Pierce Scranton’s shimmering permit
Russell Scranton’s permit
Andy Novak ,owner of LMR Tackle and noted Biscayne Bay expert Captain Carl Ball from Fort Lauderdale, ventured to the Lower Keys for a productive outing using both sides of US 1. At dawn, they stealthfully camped next to an active group of gurgling baby tarpon that were eager to devour smaller eyeglass lens-sized pinfish near Sugarloaf Key. In less than one hour, 8 tarpon out of 14 bites were landed, with some launching into the air 6 feet or better! Andy and Carl moved to strip banks in the Cudjoe Basin area to take 3 bonefish on live shrimp, from feeding groups in 3 feet of water moving over mottled bottom. Carl dropped a foam-eyed shrimp imitation pattern perfectly into a dark group of small tarpon to watch the center fish follow, rise up, and slurp the fly hard in crystal clear yard deep water over thick grass near Loggerhead Key. The ensuing spectacle was dazzling, with at least 8 full jumps on the light 7 weight. Andy’s shrimp then sank directly in the line of a cruising permit near Shark Key. After the eat, he somehow made it through scattered and hazardous weeds and other obstacles on bottom to get his permit and Grand Slam! Back in Islamorada the next morning, as weather worsened, the day belonged to Carl. He wound up a 6 pound mutton snapper in the dark that beat all the tarpon to the punch and dusted a sizable live pinfish. After dawn, Ball’s next pinfish plopped in the path of a single roller near Lower Matecumbe and the cork jerked down after a silver flash underneath. A 25 pound stick of silver dynamite hit the air several times on its way to being released. Carl’s nickel-sized crab later skipped in just a few feet ahead of a waking mass of permit marching down a strip bank near the Calusa Keys. He came tight and fought in his 16 pound permit. With winds increasing, the rodtip buckled over in a trough around Cotton Key and a 2 pound bone that found a live shrimp in the blustery conditions was at boatside for Carl’s Super Slam!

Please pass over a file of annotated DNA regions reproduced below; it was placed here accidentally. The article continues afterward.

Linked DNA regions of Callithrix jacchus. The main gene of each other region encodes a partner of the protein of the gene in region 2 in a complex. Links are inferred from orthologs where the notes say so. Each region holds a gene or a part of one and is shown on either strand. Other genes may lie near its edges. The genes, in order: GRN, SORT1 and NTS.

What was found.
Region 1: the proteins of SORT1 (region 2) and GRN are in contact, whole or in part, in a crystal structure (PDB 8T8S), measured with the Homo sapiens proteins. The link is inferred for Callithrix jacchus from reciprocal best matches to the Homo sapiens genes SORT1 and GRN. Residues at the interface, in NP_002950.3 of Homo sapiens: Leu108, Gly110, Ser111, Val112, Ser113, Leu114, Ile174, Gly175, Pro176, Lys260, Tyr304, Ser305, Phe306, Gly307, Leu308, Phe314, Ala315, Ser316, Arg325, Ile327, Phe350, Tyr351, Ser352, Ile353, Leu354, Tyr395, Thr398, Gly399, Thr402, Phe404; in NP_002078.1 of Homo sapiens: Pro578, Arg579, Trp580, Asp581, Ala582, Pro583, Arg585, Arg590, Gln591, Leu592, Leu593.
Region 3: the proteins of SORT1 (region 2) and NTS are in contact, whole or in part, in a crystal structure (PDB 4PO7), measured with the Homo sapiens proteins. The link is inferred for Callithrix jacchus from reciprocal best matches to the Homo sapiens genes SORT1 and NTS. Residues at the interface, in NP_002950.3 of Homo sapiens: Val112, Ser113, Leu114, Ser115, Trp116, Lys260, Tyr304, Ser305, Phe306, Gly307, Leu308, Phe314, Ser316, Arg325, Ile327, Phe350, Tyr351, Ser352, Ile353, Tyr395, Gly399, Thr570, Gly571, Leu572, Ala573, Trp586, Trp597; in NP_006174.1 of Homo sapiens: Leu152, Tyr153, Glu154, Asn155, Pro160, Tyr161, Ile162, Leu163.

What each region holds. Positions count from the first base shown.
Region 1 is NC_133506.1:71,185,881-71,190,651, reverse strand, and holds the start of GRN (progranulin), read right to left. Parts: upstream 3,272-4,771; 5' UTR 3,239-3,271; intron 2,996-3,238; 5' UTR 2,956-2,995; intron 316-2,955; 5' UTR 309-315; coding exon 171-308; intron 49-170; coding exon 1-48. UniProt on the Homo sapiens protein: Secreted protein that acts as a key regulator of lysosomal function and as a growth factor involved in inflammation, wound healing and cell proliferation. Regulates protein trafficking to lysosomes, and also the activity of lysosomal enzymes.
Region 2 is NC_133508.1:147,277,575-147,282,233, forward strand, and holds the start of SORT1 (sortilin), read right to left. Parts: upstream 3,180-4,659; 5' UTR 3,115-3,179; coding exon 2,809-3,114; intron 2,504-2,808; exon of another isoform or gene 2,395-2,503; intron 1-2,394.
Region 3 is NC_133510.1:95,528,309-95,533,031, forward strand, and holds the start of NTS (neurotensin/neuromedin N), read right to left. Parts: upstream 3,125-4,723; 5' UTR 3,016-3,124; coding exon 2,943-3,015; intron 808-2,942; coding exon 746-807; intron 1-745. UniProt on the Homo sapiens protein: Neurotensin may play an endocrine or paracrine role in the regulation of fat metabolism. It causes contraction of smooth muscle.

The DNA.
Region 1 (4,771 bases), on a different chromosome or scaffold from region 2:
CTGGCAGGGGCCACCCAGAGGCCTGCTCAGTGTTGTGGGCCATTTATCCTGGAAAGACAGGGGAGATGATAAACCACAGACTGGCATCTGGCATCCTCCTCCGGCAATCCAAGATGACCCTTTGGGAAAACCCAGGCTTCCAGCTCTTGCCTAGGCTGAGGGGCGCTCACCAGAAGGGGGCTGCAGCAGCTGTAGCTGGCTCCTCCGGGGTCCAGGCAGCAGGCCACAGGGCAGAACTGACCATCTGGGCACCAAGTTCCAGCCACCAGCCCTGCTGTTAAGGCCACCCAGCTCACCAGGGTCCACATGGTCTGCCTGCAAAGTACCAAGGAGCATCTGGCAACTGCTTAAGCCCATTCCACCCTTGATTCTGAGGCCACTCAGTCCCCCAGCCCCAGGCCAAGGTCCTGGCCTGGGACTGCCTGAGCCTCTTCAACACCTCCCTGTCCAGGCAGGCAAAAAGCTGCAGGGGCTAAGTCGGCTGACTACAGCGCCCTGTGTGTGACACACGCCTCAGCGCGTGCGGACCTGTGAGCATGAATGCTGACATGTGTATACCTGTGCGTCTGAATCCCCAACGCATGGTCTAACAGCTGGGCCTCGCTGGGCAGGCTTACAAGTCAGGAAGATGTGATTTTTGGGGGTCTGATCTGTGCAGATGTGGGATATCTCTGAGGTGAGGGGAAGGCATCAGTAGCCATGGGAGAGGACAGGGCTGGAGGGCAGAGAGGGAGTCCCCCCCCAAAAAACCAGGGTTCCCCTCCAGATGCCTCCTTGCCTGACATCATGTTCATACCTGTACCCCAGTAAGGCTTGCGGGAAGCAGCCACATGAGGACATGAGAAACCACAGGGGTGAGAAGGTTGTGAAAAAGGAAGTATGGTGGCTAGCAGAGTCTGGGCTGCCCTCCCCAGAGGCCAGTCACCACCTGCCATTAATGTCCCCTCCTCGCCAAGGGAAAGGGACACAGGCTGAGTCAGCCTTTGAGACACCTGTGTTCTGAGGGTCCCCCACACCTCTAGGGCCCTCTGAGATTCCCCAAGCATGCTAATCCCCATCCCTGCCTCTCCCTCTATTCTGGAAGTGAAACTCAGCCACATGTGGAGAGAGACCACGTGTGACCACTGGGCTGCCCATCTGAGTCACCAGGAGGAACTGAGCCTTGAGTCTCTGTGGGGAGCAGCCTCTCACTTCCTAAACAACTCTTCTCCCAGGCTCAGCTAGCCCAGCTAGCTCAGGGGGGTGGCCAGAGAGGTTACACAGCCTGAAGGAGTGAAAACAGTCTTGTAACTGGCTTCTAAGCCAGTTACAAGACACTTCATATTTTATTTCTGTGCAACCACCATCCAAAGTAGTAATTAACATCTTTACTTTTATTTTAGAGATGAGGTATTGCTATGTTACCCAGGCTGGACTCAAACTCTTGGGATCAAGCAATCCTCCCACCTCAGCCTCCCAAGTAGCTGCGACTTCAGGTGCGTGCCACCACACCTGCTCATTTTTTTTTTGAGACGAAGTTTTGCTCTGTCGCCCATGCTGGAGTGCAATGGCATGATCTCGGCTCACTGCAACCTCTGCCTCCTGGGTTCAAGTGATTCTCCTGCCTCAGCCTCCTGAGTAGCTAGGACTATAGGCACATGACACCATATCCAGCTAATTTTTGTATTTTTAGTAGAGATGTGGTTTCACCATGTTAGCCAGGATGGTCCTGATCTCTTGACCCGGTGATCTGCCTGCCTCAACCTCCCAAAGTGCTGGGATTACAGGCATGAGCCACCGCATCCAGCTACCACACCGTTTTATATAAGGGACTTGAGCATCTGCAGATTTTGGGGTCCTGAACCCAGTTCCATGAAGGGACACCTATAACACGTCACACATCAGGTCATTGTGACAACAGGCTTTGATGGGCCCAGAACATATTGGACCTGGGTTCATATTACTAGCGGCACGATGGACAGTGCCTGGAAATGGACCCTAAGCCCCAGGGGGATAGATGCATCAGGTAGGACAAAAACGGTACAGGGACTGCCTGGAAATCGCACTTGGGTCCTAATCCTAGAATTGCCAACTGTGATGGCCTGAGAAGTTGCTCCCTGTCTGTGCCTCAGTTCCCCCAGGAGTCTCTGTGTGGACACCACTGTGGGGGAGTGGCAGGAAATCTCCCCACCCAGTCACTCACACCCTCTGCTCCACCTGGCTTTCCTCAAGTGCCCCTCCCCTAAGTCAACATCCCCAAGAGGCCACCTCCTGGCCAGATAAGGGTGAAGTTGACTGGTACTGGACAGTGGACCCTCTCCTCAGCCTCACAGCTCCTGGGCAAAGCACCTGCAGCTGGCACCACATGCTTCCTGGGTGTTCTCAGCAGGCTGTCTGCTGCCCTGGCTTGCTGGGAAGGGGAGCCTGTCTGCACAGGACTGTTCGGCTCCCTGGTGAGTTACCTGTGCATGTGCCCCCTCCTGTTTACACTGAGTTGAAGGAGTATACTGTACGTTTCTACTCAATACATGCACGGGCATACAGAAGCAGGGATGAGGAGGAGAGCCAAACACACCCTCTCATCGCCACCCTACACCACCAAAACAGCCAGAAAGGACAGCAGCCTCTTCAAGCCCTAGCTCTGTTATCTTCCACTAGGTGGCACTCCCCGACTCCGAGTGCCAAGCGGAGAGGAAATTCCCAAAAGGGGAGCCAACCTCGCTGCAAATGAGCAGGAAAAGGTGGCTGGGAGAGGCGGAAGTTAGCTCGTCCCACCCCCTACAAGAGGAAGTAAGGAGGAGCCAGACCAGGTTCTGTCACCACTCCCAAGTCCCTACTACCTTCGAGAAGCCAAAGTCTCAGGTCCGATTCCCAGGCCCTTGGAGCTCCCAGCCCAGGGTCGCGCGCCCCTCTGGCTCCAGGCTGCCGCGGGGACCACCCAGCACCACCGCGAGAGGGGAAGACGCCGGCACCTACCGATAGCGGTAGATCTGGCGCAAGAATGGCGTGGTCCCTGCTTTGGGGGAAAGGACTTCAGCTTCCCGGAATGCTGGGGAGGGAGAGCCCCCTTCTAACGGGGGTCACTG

Andy Novack’s permit for a Slam
Carl Ball’s tarpon on fly
Carl Ball’s Slam permit
Maverick Blogservation: Once the water temperatures are high, there is no weather that will make bonefish, tarpon and permit totally inaccessible. In many cases, wind, rain and conditions considered prohibitive can actually produce the best days in terms of quantity and especially quality. Marcy and I snuck out between bands of passing by Hurricane Dorian recently for just 3 hours. Fish were eager. We took a bone on fly, and 2 minutes later a permit on shrimp (had 2 other perms eat the fly) and had 2 tarpon engulf pilchards and caught one for a Slam.
And the tarpon makes 3 for Krowka
With the exception of cold fronts (predictable passage schedule) and depressions or hurricanes (plotted and timed tracks) daily weather in South Florida, and the remainder of the state for that matter with all else being equal, is simply a matter of observing and then adjusting, safely, of course. Over time, the amount of days that forecasters recommend you stay in the house and the weather turns out very fishable, is exactly equal to the days that are totally rained out but were predicted to be fair.